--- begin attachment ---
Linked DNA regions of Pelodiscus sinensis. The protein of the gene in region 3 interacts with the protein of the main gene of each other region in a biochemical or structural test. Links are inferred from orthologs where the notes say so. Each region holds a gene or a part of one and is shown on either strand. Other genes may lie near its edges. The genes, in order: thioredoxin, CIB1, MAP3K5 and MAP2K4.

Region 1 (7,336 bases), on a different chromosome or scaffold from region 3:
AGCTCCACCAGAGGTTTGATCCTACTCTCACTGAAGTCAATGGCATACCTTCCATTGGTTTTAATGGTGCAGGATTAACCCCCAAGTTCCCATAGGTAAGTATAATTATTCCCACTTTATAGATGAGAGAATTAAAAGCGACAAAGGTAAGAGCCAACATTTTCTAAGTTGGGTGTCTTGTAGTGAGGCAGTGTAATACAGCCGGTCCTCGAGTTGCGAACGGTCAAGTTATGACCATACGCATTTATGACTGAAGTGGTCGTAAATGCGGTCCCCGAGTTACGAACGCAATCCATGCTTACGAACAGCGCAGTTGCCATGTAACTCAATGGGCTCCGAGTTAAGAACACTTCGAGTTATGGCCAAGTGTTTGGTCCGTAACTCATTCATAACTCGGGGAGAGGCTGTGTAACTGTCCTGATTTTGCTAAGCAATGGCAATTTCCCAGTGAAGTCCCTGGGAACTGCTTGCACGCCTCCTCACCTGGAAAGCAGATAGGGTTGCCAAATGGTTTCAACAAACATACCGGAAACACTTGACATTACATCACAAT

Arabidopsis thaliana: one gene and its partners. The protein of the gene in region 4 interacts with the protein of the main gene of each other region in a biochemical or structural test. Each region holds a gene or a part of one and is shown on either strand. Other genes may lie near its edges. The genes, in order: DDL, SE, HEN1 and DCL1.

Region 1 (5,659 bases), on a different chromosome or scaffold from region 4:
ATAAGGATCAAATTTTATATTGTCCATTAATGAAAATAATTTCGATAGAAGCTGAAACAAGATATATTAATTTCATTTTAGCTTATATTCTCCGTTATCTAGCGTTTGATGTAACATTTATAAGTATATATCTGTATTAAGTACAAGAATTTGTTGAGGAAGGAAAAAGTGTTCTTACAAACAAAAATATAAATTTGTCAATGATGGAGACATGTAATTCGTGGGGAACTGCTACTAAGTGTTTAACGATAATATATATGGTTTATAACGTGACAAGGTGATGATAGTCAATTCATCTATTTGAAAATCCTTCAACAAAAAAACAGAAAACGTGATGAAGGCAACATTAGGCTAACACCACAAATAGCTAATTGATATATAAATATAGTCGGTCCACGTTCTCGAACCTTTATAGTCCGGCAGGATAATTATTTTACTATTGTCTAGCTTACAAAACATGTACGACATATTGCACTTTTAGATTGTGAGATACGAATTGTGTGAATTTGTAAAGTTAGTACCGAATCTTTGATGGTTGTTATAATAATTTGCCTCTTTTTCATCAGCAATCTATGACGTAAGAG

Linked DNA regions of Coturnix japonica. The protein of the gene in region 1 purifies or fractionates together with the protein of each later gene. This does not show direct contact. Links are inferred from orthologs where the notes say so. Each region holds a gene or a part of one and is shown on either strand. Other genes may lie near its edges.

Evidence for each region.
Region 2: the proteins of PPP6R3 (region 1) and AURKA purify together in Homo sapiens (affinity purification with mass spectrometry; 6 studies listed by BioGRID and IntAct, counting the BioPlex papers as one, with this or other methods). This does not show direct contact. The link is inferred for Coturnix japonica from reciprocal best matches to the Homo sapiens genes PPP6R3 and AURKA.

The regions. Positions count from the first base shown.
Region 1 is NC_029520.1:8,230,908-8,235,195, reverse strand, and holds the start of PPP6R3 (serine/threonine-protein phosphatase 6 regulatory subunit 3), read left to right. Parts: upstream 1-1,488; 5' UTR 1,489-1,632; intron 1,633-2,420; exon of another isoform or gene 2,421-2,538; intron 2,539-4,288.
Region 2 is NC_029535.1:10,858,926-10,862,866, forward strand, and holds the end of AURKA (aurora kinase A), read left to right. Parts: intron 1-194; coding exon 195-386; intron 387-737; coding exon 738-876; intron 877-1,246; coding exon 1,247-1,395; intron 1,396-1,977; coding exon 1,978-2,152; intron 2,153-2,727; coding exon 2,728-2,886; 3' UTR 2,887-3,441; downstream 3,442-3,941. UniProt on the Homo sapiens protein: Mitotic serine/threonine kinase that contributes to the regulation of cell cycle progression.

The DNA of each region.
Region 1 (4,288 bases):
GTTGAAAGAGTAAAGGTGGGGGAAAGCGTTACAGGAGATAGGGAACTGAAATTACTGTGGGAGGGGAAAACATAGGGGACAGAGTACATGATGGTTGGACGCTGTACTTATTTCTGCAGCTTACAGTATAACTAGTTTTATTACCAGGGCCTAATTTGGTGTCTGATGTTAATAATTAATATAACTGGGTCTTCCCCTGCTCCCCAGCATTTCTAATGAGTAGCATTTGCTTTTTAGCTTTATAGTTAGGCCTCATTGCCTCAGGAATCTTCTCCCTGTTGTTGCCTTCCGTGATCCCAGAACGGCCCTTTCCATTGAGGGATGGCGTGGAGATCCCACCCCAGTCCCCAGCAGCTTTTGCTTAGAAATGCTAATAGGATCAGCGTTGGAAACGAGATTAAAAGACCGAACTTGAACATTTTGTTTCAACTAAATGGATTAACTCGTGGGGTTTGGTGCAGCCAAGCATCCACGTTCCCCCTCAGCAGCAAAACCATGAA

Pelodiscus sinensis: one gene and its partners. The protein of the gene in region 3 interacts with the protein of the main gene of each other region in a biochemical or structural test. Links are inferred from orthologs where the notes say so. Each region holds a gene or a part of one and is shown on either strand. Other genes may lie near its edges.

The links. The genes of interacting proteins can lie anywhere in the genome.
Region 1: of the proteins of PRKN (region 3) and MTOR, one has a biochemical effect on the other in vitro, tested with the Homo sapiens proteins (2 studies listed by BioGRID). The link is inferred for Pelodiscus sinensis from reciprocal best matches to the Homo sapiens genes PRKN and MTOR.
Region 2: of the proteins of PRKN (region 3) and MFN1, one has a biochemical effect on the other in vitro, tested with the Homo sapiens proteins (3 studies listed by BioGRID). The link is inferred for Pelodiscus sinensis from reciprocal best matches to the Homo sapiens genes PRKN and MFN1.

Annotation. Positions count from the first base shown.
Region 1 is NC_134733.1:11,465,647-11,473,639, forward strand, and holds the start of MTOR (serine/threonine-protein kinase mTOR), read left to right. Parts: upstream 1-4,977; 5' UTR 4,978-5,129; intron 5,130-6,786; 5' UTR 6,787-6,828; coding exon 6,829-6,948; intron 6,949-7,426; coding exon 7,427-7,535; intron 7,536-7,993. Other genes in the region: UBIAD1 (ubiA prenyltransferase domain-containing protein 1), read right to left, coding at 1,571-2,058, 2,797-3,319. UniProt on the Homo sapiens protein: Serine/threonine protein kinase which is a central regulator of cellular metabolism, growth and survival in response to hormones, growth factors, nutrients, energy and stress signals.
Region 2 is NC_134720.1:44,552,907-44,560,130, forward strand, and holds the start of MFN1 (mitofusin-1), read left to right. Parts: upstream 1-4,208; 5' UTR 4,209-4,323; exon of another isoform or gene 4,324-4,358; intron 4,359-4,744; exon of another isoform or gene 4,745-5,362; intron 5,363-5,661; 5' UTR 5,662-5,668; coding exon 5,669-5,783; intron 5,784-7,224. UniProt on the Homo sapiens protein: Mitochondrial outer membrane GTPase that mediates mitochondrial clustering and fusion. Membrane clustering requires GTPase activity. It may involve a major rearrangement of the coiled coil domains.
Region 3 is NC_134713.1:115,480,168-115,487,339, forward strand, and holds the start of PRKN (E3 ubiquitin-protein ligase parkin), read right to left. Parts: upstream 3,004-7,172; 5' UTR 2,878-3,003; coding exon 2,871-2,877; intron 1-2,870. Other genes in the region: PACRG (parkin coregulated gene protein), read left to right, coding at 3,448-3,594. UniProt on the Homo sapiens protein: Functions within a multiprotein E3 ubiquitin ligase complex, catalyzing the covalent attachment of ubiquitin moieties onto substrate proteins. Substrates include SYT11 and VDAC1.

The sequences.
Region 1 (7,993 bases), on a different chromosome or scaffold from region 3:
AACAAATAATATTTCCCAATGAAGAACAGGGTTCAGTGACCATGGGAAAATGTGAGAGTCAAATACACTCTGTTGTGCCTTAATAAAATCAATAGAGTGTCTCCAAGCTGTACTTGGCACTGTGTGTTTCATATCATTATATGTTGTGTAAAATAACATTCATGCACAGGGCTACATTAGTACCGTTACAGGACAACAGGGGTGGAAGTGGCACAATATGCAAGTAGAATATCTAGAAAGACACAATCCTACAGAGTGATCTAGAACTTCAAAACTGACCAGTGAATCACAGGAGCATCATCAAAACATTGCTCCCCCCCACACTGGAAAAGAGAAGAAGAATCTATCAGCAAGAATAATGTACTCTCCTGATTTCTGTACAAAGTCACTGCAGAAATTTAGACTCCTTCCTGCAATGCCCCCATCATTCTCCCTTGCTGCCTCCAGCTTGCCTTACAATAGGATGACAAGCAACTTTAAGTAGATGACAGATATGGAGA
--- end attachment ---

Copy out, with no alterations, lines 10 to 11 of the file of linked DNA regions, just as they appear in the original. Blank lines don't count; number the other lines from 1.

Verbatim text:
The regions. Positions count from the first base shown.
Region 1 is NC_029520.1:8,230,908-8,235,195, reverse strand, and holds the start of PPP6R3 (serine/threonine-protein phosphatase 6 regulatory subunit 3), read left to right. Parts: upstream 1-1,488; 5' UTR 1,489-1,632; intron 1,633-2,420; exon of another isoform or gene 2,421-2,538; intron 2,539-4,288.